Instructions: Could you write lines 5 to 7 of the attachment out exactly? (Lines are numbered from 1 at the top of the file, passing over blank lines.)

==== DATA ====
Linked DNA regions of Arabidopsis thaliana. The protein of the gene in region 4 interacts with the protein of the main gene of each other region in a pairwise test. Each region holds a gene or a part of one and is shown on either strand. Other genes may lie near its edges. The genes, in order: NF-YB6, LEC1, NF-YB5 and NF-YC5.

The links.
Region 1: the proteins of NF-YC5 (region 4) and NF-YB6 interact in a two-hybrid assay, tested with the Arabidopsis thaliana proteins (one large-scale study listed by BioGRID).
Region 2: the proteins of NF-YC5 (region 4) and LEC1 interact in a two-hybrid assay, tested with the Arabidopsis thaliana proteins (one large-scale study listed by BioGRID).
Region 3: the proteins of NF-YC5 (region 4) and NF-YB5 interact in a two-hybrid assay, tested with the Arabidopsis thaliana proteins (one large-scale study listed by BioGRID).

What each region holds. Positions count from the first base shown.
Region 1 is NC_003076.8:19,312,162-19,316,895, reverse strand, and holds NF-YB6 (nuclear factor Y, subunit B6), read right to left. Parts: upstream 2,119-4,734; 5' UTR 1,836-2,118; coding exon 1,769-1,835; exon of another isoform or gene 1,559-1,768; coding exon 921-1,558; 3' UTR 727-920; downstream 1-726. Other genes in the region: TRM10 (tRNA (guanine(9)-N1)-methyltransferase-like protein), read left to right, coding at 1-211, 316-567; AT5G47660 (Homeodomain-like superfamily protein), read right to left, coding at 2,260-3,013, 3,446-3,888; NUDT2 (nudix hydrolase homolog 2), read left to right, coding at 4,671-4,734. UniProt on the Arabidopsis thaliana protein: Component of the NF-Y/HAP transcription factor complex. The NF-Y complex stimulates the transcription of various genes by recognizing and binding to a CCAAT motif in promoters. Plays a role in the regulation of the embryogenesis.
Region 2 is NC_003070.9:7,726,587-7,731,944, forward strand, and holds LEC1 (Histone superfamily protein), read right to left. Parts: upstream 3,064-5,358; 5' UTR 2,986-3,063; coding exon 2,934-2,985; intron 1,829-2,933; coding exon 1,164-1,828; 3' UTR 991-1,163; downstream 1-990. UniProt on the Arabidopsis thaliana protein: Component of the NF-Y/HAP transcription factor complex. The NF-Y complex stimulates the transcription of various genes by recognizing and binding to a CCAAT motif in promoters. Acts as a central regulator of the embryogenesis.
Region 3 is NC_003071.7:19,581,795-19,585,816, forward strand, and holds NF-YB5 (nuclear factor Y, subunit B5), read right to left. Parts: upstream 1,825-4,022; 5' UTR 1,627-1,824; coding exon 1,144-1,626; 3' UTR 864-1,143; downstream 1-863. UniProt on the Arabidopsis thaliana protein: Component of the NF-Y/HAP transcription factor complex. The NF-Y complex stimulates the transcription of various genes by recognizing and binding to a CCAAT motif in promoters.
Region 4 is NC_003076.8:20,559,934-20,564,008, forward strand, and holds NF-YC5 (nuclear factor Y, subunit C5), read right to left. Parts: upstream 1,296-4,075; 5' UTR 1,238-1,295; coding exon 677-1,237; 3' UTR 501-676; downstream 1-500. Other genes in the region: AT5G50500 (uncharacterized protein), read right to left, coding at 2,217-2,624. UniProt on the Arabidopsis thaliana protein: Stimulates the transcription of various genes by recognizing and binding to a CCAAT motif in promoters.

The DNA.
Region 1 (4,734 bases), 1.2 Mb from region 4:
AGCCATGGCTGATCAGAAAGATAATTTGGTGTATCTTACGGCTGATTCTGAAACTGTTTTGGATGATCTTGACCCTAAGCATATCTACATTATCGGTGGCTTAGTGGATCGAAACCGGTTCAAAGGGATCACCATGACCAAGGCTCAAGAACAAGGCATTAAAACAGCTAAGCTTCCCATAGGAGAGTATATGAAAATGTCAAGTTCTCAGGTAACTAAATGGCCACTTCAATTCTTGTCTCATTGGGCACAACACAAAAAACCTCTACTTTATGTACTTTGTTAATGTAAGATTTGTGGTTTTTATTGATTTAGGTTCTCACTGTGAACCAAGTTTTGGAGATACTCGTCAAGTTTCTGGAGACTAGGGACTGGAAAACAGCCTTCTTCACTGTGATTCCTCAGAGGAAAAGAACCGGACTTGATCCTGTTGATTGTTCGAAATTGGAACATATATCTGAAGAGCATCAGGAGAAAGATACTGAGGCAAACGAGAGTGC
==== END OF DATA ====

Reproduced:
Region 3: the proteins of NF-YC5 (region 4) and NF-YB5 interact in a two-hybrid assay, tested with the Arabidopsis thaliana proteins (one large-scale study listed by BioGRID).

What each region holds. Positions count from the first base shown.
Region 1 is NC_003076.8:19,312,162-19,316,895, reverse strand, and holds NF-YB6 (nuclear factor Y, subunit B6), read right to left. Parts: upstream 2,119-4,734; 5' UTR 1,836-2,118; coding exon 1,769-1,835; exon of another isoform or gene 1,559-1,768; coding exon 921-1,558; 3' UTR 727-920; downstream 1-726. Other genes in the region: TRM10 (tRNA (guanine(9)-N1)-methyltransferase-like protein), read left to right, coding at 1-211, 316-567; AT5G47660 (Homeodomain-like superfamily protein), read right to left, coding at 2,260-3,013, 3,446-3,888; NUDT2 (nudix hydrolase homolog 2), read left to right, coding at 4,671-4,734. UniProt on the Arabidopsis thaliana protein: Component of the NF-Y/HAP transcription factor complex. The NF-Y complex stimulates the transcription of various genes by recognizing and binding to a CCAAT motif in promoters. Plays a role in the regulation of the embryogenesis.